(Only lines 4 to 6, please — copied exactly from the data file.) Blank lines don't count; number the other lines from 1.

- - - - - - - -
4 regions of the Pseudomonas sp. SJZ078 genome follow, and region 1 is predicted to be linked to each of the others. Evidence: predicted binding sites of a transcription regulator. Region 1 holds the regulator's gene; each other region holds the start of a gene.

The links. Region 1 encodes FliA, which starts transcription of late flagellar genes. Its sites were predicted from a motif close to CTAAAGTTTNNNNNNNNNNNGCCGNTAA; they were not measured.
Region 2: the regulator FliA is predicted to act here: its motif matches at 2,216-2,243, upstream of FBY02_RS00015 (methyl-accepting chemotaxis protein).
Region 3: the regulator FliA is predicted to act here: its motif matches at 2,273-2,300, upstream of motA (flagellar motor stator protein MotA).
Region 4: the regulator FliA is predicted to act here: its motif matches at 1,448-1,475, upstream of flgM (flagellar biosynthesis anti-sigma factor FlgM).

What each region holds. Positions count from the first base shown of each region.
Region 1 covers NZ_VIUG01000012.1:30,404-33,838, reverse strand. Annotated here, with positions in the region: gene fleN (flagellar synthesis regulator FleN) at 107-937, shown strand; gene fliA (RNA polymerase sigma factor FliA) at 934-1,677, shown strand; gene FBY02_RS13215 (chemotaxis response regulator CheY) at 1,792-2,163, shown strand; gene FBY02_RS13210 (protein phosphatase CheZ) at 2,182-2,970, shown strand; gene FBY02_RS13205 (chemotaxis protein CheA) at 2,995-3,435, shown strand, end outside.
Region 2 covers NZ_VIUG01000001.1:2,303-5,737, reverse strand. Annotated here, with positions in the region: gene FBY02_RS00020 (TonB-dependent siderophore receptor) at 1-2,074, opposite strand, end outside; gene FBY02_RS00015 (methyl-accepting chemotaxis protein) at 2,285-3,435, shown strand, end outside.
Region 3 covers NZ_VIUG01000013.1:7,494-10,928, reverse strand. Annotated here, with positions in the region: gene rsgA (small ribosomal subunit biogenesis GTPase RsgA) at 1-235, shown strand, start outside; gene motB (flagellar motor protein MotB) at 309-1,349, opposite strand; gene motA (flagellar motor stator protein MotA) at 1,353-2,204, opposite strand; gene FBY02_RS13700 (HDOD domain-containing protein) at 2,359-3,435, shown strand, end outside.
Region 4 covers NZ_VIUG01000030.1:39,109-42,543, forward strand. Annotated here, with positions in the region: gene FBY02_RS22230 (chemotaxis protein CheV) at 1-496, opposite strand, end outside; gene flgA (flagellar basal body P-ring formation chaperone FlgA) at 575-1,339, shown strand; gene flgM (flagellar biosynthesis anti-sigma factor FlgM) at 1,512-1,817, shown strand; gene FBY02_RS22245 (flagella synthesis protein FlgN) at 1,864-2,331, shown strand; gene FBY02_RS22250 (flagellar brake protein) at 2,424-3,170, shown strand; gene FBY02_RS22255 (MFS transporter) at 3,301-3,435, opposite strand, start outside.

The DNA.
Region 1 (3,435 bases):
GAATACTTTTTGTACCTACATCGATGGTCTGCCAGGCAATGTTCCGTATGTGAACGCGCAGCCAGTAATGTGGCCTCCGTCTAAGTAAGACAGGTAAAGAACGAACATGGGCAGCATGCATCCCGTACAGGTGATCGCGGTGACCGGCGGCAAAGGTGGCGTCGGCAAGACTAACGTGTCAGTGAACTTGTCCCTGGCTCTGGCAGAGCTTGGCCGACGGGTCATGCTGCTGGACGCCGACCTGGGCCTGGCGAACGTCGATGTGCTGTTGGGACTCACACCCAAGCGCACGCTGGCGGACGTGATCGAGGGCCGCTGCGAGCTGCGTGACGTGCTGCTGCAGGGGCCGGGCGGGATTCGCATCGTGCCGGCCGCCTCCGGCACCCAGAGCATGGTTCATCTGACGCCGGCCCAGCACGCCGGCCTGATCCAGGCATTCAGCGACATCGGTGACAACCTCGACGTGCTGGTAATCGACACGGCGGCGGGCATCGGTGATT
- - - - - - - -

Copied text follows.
Region 3: the regulator FliA is predicted to act here: its motif matches at 2,273-2,300, upstream of motA (flagellar motor stator protein MotA).
Region 4: the regulator FliA is predicted to act here: its motif matches at 1,448-1,475, upstream of flgM (flagellar biosynthesis anti-sigma factor FlgM).

What each region holds. Positions count from the first base shown of each region.